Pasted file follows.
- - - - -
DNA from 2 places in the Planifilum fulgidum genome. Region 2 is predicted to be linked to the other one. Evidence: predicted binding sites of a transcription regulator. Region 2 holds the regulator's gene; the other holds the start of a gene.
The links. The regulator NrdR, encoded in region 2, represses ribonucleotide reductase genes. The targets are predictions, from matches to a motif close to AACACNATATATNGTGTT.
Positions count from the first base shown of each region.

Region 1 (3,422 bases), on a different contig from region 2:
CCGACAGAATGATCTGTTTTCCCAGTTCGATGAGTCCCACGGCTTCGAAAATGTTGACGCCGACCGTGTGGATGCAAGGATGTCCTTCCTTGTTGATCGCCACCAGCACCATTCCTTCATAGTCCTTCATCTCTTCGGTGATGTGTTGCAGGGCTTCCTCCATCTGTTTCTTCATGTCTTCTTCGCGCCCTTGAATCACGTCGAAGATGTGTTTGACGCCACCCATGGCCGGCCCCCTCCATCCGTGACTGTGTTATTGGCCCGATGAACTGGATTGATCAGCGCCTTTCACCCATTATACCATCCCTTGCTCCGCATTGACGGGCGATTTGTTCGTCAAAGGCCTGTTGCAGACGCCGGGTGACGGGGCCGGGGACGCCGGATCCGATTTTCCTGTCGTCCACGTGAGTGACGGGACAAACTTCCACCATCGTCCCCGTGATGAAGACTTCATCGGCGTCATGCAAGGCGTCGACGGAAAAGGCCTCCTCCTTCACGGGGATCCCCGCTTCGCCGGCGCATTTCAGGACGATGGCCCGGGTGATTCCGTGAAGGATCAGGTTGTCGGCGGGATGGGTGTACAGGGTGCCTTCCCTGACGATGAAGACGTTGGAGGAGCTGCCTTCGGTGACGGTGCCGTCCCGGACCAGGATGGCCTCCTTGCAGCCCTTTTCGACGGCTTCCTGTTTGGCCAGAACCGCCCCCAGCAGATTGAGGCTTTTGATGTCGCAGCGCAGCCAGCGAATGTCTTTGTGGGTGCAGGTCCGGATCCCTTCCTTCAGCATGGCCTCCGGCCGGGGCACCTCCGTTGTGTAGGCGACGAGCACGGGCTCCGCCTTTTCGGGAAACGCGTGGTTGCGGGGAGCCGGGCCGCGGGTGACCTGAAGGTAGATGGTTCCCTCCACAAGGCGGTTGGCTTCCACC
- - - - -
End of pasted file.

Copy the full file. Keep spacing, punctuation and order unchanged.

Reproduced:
DNA from 2 places in the Planifilum fulgidum genome. Region 2 is predicted to be linked to the other one. Evidence: predicted binding sites of a transcription regulator. Region 2 holds the regulator's gene; the other holds the start of a gene.
The links. The regulator NrdR, encoded in region 2, represses ribonucleotide reductase genes. The targets are predictions, from matches to a motif close to AACACNATATATNGTGTT.
Positions count from the first base shown of each region.

Region 1 (3,422 bases), on a different contig from region 2:
CCGACAGAATGATCTGTTTTCCCAGTTCGATGAGTCCCACGGCTTCGAAAATGTTGACGCCGACCGTGTGGATGCAAGGATGTCCTTCCTTGTTGATCGCCACCAGCACCATTCCTTCATAGTCCTTCATCTCTTCGGTGATGTGTTGCAGGGCTTCCTCCATCTGTTTCTTCATGTCTTCTTCGCGCCCTTGAATCACGTCGAAGATGTGTTTGACGCCACCCATGGCCGGCCCCCTCCATCCGTGACTGTGTTATTGGCCCGATGAACTGGATTGATCAGCGCCTTTCACCCATTATACCATCCCTTGCTCCGCATTGACGGGCGATTTGTTCGTCAAAGGCCTGTTGCAGACGCCGGGTGACGGGGCCGGGGACGCCGGATCCGATTTTCCTGTCGTCCACGTGAGTGACGGGACAAACTTCCACCATCGTCCCCGTGATGAAGACTTCATCGGCGTCATGCAAGGCGTCGACGGAAAAGGCCTCCTCCTTCACGGGGATCCCCGCTTCGCCGGCGCATTTCAGGACGATGGCCCGGGTGATTCCGTGAAGGATCAGGTTGTCGGCGGGATGGGTGTACAGGGTGCCTTCCCTGACGATGAAGACGTTGGAGGAGCTGCCTTCGGTGACGGTGCCGTCCCGGACCAGGATGGCCTCCTTGCAGCCCTTTTCGACGGCTTCCTGTTTGGCCAGAACCGCCCCCAGCAGATTGAGGCTTTTGATGTCGCAGCGCAGCCAGCGAATGTCTTTGTGGGTGCAGGTCCGGATCCCTTCCTTCAGCATGGCCTCCGGCCGGGGCACCTCCGTTGTGTAGGCGACGAGCACGGGCTCCGCCTTTTCGGGAAACGCGTGGTTGCGGGGAGCCGGGCCGCGGGTGACCTGAAGGTAGATGGTTCCCTCCACAAGGCGGTTGGCTTCCACC